Making high-value care a reality
Value-based insurance design can fund the best new therapies
In healthcare systems such as that employed in the US, where insurance is the primary route for funding care, it is of critical importance that the rules that govern how plans pay for treatment are drawn up in a manner that is both equitable and effective.
The question is: how can insurance be structured to promote the use of ‘high-value’ care – that is, care whose effectiveness is proven – over low-value care that has unproven or only limited effectiveness? In recent years, as authorities look for ways to maximize the effectiveness of healthcare funding, value-based insurance design (V-BID) has gained prominence in discussions.
Cancer screening provides a good example of V-BID’s potential impact. Catching cancer in the early stages not only improves the outlook for individual patients, it also reduces the need for expensive, resource-intensive late-stage treatments. Financially, that benefits both the patient and their employer, who typically provides funding via an employee benefit plan.
The recommended age for colorectal cancer screening in the US, for instance, recently dropped from 50 to 45. “Based on the evidence, 20 million more Americans should now be screened,” suggests Dr Mark Fendrick, Director of the V-BID Center at the University of Michigan. This shift towards high-value (i.e. at a stage when it can be effective) intervention is set to deliver substantial benefits.
Sending funds where they are most needed
However, according to Dr Fendrick, there is still a significant problem with the screening window for colorectal cancer: its overuse among the over-85 demographic. The evidence indicates it is of low value for that age group – and could even be harmful. Narrowing the window to a younger demographic would reduce this potential for harm and free up resources.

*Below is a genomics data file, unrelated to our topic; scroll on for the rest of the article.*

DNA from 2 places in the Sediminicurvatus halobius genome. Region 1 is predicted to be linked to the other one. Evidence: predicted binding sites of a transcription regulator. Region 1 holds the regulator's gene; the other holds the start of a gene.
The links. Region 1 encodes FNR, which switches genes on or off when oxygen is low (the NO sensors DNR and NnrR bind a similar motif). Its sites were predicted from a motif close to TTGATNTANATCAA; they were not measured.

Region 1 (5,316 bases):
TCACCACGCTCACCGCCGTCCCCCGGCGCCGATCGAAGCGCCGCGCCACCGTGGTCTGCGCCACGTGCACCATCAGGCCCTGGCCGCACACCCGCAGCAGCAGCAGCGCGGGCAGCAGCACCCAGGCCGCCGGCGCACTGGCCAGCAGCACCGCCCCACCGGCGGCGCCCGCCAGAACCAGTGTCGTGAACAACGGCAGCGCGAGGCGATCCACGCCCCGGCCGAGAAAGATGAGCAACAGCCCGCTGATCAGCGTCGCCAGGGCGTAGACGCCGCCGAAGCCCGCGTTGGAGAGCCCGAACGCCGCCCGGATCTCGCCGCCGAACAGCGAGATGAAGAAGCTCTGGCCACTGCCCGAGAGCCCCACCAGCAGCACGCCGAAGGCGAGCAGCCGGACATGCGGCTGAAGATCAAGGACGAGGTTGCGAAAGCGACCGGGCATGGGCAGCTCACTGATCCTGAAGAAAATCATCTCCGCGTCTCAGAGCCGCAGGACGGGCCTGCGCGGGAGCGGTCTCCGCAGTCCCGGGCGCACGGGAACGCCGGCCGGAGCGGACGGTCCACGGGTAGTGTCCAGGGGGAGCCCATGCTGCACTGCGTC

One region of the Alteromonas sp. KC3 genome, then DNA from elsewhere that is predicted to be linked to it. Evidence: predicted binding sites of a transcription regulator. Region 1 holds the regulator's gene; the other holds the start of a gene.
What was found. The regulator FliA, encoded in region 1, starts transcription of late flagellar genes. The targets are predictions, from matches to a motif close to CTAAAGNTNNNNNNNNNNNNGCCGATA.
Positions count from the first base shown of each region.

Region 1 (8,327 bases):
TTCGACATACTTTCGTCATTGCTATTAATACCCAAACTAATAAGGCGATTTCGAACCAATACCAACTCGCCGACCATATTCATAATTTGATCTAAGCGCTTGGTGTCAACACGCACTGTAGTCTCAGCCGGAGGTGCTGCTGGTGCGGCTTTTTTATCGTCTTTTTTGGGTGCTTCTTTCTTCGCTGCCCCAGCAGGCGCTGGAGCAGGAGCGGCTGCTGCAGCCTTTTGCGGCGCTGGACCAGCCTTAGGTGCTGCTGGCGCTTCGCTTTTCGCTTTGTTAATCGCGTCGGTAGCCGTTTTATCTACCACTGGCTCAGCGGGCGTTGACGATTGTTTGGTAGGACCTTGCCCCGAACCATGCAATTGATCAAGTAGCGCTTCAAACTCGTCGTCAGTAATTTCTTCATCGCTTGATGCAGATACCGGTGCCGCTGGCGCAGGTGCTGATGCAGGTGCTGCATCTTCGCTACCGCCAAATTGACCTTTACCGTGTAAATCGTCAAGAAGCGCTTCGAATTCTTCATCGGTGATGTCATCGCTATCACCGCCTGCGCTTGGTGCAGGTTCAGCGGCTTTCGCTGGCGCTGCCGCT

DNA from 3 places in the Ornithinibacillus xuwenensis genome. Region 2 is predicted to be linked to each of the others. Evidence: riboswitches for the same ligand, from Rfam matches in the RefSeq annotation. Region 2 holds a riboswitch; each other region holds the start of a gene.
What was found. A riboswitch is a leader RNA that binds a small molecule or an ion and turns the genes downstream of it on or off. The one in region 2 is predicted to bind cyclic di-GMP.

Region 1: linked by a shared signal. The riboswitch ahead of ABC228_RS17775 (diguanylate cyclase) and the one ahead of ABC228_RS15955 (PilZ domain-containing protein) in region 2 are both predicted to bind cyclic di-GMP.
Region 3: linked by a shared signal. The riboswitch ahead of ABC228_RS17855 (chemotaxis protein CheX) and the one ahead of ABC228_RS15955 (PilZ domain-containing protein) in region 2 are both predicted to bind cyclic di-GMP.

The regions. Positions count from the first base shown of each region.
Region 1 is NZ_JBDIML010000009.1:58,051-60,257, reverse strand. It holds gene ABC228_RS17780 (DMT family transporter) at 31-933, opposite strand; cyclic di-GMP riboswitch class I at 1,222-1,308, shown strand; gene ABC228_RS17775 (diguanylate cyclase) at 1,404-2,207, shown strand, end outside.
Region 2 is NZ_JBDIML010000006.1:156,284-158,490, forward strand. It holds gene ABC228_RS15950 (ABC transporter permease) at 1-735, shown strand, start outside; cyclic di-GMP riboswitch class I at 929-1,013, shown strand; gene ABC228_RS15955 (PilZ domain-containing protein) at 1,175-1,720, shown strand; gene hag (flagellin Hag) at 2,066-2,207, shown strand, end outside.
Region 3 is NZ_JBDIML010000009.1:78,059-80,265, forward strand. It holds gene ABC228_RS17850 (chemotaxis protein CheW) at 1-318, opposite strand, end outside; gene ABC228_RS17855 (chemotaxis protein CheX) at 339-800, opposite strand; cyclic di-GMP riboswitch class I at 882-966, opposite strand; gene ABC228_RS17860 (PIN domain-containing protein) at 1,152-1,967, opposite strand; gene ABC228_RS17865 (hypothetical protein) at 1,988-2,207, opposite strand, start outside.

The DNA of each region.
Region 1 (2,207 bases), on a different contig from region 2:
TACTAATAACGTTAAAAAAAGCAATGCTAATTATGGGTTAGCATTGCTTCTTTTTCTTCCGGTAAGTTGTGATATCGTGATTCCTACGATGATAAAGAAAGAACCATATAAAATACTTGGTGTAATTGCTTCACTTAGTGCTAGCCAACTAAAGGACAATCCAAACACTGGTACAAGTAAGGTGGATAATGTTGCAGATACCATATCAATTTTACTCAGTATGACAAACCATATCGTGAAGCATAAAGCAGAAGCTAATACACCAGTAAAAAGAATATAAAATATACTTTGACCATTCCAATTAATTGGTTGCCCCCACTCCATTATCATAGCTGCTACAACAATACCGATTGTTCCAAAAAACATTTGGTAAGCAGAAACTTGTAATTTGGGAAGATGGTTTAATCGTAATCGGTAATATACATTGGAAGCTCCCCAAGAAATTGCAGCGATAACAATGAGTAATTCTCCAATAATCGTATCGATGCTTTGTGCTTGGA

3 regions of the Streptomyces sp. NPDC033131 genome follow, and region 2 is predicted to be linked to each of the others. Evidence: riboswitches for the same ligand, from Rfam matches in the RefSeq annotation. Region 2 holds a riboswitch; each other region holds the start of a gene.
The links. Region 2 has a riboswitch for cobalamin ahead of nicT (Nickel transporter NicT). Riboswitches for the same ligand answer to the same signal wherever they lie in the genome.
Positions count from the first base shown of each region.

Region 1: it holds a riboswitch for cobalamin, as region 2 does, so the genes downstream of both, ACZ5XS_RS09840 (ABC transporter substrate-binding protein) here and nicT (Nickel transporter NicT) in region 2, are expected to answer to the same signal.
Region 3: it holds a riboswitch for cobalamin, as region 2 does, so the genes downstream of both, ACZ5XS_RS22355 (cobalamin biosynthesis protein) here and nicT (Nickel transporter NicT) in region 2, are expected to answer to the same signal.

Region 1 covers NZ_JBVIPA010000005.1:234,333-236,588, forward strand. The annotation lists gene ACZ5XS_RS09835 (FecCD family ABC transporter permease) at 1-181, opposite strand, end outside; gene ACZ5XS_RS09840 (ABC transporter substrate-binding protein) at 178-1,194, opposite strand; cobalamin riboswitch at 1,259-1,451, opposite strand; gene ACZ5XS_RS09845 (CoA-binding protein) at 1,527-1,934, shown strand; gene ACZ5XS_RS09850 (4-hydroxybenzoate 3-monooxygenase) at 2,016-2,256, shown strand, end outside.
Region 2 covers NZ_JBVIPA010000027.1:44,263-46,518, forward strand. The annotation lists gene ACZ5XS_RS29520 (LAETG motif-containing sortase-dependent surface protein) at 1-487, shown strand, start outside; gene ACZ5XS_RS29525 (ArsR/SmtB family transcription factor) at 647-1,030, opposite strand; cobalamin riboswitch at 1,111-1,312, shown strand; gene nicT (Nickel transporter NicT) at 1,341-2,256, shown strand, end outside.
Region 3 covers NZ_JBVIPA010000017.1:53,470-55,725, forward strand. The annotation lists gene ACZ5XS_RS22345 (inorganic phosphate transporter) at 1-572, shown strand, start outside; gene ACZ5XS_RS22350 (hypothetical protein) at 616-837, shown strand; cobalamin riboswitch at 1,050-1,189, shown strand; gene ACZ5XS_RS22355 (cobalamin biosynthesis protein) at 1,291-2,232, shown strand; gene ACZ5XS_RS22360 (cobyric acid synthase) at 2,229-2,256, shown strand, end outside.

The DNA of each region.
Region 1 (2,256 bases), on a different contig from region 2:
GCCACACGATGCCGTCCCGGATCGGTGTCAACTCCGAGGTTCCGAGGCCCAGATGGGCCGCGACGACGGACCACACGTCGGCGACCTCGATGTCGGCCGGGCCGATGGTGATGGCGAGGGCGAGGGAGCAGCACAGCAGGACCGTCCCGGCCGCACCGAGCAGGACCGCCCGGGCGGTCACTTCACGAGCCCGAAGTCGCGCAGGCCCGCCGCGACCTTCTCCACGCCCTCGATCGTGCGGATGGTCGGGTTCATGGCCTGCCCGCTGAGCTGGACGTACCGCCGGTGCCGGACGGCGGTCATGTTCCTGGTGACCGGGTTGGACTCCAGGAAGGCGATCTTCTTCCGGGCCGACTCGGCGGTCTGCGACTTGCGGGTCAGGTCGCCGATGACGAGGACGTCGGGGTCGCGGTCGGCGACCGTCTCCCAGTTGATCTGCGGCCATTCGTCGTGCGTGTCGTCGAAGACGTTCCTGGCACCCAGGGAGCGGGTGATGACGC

“We can use those savings not only to enhance the rate of screening for people who are eligible,” explains Dr Fendrick, “but also to cover the services that patients might need to get their disease under control, such as molecular testing or procedures, surgeries, chemotherapy and immunotherapy.”
Redirecting funding to proven high-value treatments via V-BID is an area of increasing interest for employers. Many face rising costs in relation to their health-benefits plans and, while they want to give their employees the best possible care, they don’t want to waste money finding it. Some – including MSD (known as Merck & Co. in the US and Canada), which has been running a V-BID Oncology Pilot – are now working to introduce V-BID elements into their employee plans.
At macro level, it is an enormous opportunity, enthuses Dr Fendrick. “Billions of dollars are spent annually in the US on services that have been proven not to improve the health of the person who receives the service,” he explains. “Wasteful spending could account for as much as $1 in every $4 spent on healthcare in the US.”
Cutting waste to focus on high-value care
While inefficient spending is an issue for the healthcare system as a whole, the challenge for oncology is especially pressing. In many countries, cancer rates are rising due to ageing populations.
Innovative new therapies that have the potential to transform patient outcomes are anticipated but will inevitably put a strain on the purse strings. V-BID offers a solution: “Identifying, measuring, reporting and reducing low-value care is my way, at least in the short term, of bringing about meaningful increases in expenditure on these very exciting but expensive services, without having to raise the total budget,” says Dr Fendrick.
Delivery mechanisms must keep pace with innovation in treatments. To that end, the Center for V-BID recently developed a ‘V-BID X’ plan that offers a template to help employers interested in incorporating cost-neutral, value-based principles into healthcare plans. It sets out an approach that makes selected high-value services more accessible.
With cancer care budgets under pressure, the wider adoption of V-BID could help establish a more effective fund-distribution system, sending the money to where it is most needed. As Dr Fendrick suggests, “There’s great potential in robbing low-value care Peter to pay high-value care Paul.”